Wednesday, April 18, 2007

The superiority of British pop

I'm not sure how much longer they will be available, but I highly recommend listening* to all the songs here. There are 13 tracks from a live Amy Winehouse performance earlier this year in Amsterdam that serve to eliminate any doubt I may have had as to her musical skillz.

Not a pretty lady is Miss Winehouse, but she's got that voice. Seriously, where the hell does that sound come from? You've got this wilty little English-Jewish heroin addict and out comes a voice that threatens to bitch slap Aretha Franklin. And Aretha never sang, "What kind of fuckery is this? You made me miss the Slick Rick gig."

From all the things one reads about Winehouse, you've got to think she's not particularly long for this world. Unless she finds Jesus or some such thing, she'll likely end up dead in a hotel room in the next few years. But while she's alive, she's putting out some quality music.

It speaks to my observation that there seem to be more genuinely good pop music acts in Britain than in the United States. Remove Justin Timberlake from the equation and what have you got? Some guy named Bucky and a load of substandard R&B/hip-hop acts who have abandoned the English language ("Buy U a Drank"?! What kind of fuckery is that?).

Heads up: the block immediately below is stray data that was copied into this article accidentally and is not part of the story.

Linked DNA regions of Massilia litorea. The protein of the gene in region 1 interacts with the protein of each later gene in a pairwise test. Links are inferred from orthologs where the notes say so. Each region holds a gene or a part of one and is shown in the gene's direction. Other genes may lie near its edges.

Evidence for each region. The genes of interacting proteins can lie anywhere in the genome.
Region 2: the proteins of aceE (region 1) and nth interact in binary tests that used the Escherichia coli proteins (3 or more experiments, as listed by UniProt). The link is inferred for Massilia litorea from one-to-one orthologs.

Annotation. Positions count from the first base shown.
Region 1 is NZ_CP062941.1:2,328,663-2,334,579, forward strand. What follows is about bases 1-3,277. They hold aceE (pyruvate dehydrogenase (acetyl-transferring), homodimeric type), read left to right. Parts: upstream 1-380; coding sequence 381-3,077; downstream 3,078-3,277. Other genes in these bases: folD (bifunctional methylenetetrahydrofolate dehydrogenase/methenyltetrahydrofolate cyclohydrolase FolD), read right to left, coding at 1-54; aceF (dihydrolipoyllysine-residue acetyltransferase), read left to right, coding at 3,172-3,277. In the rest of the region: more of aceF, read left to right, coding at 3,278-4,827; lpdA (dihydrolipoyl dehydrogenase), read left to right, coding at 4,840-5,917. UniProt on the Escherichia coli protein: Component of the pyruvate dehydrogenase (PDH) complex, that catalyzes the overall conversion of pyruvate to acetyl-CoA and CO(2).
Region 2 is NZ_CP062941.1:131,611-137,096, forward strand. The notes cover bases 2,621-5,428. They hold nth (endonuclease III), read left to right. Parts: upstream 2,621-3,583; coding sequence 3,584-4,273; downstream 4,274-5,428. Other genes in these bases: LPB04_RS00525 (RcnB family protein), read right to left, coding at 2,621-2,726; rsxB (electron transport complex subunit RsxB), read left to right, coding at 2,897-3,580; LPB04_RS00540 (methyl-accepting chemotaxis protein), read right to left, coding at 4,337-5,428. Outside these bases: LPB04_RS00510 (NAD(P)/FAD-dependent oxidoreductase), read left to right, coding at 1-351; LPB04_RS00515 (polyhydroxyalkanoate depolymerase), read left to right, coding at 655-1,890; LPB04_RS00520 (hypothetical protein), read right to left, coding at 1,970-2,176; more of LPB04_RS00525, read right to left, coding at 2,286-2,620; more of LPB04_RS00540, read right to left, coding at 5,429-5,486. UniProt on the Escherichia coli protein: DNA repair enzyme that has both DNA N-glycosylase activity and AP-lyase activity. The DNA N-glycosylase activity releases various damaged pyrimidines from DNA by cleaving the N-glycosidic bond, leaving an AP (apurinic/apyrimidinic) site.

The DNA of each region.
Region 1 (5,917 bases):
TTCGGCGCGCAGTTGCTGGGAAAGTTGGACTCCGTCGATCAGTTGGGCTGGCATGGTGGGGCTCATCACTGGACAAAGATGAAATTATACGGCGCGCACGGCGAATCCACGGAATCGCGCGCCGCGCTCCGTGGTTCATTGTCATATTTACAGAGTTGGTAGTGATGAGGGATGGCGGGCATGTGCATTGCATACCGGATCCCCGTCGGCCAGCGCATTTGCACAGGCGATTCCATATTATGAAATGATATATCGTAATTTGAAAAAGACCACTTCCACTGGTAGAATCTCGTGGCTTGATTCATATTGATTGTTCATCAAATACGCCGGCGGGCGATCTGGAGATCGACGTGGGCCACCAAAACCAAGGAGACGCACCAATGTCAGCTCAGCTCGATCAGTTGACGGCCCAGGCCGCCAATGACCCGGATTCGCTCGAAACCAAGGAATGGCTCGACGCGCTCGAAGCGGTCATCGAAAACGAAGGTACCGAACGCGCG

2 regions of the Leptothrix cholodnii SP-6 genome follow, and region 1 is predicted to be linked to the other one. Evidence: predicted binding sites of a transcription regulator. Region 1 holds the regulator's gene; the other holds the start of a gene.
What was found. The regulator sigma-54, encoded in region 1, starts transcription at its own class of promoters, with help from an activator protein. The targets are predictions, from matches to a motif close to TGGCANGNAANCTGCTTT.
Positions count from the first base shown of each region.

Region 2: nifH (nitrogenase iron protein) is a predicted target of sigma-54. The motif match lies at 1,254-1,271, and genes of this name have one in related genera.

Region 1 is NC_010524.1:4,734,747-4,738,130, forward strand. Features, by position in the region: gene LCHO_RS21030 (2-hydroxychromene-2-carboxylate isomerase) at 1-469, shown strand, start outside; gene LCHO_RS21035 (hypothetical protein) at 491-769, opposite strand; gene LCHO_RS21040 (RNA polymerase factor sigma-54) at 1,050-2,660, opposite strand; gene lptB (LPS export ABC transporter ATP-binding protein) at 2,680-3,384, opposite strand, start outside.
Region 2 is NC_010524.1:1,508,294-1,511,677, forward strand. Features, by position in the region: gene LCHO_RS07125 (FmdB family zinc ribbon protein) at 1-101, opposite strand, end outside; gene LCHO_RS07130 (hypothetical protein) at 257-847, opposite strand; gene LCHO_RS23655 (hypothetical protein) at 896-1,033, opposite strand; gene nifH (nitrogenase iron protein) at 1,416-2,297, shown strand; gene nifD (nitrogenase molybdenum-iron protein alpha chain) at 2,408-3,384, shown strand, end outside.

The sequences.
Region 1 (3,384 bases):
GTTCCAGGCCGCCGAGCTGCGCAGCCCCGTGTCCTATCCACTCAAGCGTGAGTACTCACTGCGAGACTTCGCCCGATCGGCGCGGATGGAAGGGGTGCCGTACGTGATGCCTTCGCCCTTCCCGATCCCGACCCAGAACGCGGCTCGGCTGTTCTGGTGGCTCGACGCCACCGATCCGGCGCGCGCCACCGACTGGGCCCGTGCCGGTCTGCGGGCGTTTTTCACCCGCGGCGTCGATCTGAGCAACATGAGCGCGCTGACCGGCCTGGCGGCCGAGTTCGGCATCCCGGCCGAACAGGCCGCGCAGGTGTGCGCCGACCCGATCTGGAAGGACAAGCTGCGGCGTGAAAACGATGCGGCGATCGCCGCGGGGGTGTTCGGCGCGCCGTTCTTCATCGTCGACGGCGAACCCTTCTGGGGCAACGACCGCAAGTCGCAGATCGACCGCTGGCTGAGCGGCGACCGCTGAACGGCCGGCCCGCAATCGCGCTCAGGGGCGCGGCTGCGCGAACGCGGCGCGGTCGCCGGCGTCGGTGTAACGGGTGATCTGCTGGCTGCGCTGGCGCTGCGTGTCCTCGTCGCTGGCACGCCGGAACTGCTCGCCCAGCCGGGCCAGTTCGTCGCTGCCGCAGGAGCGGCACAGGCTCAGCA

*And just listen to them; don't download them, because downloading free music is bad.


Anonymous said...

Yeah. The rehab song kinda gets stuck in one's head for days.

Anonymous said...

I remember a conversation between two friends in Spain, one an Englishman and the other a Spaniard. It went something like this:

Englishman: You're a proud Spaniard, yet you obviously prefer Brit-pop to Spanish pop

Spaniard: And do you drink English wine?

David T. Macknet said...

Umm... so what do we have with Justin Timberlake in it? It sounded, there, like you were saying that he was the lone good thing ... and, oh, how drunk you must be to have even accidentally said such a thing.

Huw said...

All that said, I think Winehouse along with a couple of other British artists (usually female for some reason) have intially had to head to the States early in their career to find someone who 'gets' their sound to produce their tracks, and the buzz they've caused stateside has raised their profile here.